Paul and Thekla marry today knowing some things about each other. They know that they both enjoy backpacking in the mountains. They know that they both enjoy old movies and good wine. They know that they both love serving and loving others as part of God’s people. And we, as their community at Church of the Resurrection, can attest to the good things they share as well. We have witnessed their love and commitment grow and mature this last year, and it is because of this that we have gathered together with them today.

However, just as we witnesses do not share in the closest and most personal parts of Paul and Thekla’s romance, so also Paul and Thekla have yet to share the deepest and most intimate parts of their selves. Marriage will mean exposure, both figuratively and literally, for our dear friends. I am here to declare today to you, Paul, and to you, Thekla that the dark corners of your souls will be unearthed by your life together. Places of darkness, pain, fear and sadness will inevitably surface. Not because either of you are particularly bad human beings, but precisely because you are normal human beings. Even Christians cannot escape this fate, as being new creations in Christ is a lifelong process of sanctification and not a one-stop, instantaneous transformation. Marriage will be a crucial part of your pilgrimage toward heaven, a process of love and refinement lasting decades.

So don’t be surprised when you find yourselves in your first fight! It’s going to happen! One day you’re going to look at the other person and say, “Surely this isn’t the beautiful creature or the godly adonis that I married!” Watch yourself when those thoughts and feelings come to the fore. Because those are the moments that a strong marriage is made of; because it’s how you respond when your loved ones fail you that determines the strength of your closest relationships.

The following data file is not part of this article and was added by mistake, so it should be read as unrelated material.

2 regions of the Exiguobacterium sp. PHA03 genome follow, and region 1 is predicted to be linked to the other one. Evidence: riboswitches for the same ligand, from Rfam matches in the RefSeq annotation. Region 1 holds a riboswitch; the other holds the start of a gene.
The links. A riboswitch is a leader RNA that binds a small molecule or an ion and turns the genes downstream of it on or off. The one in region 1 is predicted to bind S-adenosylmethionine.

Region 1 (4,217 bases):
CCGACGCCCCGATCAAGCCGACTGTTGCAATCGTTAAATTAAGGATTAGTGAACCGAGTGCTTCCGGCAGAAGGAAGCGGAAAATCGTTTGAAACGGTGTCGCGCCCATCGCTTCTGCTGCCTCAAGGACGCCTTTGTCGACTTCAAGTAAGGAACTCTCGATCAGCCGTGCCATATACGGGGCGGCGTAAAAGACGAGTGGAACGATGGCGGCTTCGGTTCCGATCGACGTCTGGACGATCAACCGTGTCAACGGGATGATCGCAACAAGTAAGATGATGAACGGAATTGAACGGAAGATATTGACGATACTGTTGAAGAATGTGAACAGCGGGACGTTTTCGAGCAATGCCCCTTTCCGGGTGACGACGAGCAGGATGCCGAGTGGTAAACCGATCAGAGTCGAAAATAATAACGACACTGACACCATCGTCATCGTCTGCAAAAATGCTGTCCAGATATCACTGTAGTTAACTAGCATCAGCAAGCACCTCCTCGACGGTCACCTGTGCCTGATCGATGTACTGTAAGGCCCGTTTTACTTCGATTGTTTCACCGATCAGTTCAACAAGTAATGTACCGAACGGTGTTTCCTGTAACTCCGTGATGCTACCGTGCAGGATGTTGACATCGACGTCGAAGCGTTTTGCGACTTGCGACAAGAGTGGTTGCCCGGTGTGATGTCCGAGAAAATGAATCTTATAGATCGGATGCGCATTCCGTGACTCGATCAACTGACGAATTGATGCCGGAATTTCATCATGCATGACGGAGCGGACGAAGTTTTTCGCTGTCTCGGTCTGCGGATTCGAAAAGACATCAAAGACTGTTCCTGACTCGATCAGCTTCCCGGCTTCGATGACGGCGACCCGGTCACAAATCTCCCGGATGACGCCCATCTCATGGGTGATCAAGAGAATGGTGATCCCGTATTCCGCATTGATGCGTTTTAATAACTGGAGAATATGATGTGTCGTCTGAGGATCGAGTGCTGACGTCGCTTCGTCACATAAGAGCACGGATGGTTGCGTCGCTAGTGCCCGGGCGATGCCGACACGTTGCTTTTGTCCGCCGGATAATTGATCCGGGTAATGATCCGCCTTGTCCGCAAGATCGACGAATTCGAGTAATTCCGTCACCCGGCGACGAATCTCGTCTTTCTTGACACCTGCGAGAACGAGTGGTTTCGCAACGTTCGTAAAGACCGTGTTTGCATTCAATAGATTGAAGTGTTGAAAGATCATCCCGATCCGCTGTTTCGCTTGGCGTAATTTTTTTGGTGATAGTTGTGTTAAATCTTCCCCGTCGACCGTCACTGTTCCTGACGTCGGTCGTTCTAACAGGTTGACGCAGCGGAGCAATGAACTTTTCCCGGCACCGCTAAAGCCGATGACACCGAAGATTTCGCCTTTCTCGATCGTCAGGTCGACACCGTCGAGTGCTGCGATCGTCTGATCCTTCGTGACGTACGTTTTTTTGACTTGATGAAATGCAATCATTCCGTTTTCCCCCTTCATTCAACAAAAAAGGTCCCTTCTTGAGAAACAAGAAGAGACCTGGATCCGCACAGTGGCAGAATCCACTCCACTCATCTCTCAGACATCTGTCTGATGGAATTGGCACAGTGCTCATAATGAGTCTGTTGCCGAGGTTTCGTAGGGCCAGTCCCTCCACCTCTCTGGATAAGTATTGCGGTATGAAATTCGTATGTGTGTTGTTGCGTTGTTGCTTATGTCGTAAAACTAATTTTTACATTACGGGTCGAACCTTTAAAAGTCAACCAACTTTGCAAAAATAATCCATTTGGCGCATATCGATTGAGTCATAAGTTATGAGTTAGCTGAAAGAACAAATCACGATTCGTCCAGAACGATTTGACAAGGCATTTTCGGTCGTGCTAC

Let’s turn our thoughts back to God for a moment. Unlike the way Thekla can know Paul or vice versa, God knows our best and brightest attributes as well as our deepest depravities as a matter of fact. So when God makes an offer of commitment and love to you—and he has—it’s demonstrably more astounding than the one you made or may one day make on your wedding day. More astounding than what Paul and Thekla are about to do today. Though we know they are doing a beautiful thing. That’s the marvel and the offense of the gospel, the loving and faithful commitment of God to people who by no means merit such a gift.

How is it that then Christ is the bridegroom, and we are the bride? Women take to this analogy naturally, but men tend to struggle with it. It seems flowery and girly. But when the Bible speaks this way about Christ and the church, we need not picture an iconic and kissy romantic embrace a la The Princess Bride or somesuch. Though it is a profound encouragement that, when asked what he had to live for, Jesus did not mutter “to blave.” True love, he says! For the joy set before him, he endured the cross. And yes, when he returns, he will shame the metaphorical Prince Humperdinck of this world.

But we can think of Christ as the true bridegroom today because we know that he knows us deeply and intimately, yet he has chosen us. That is the gospel. Christ sees us naked, yet he offers redemption to us. God loves naked people. And so I charge you both today—you Paul, and you Thekla—“Love is patient; love is kind; love is not envious or boastful or arrogant or rude. It does not insist on its own way; it is not irritable or resentful; it does not rejoice in wrongdoing, but rejoices in the truth. It bears all things, believes all things, hopes all things, endures all things. Love never ends.”[5]   Go thou, and do likewise. Amen.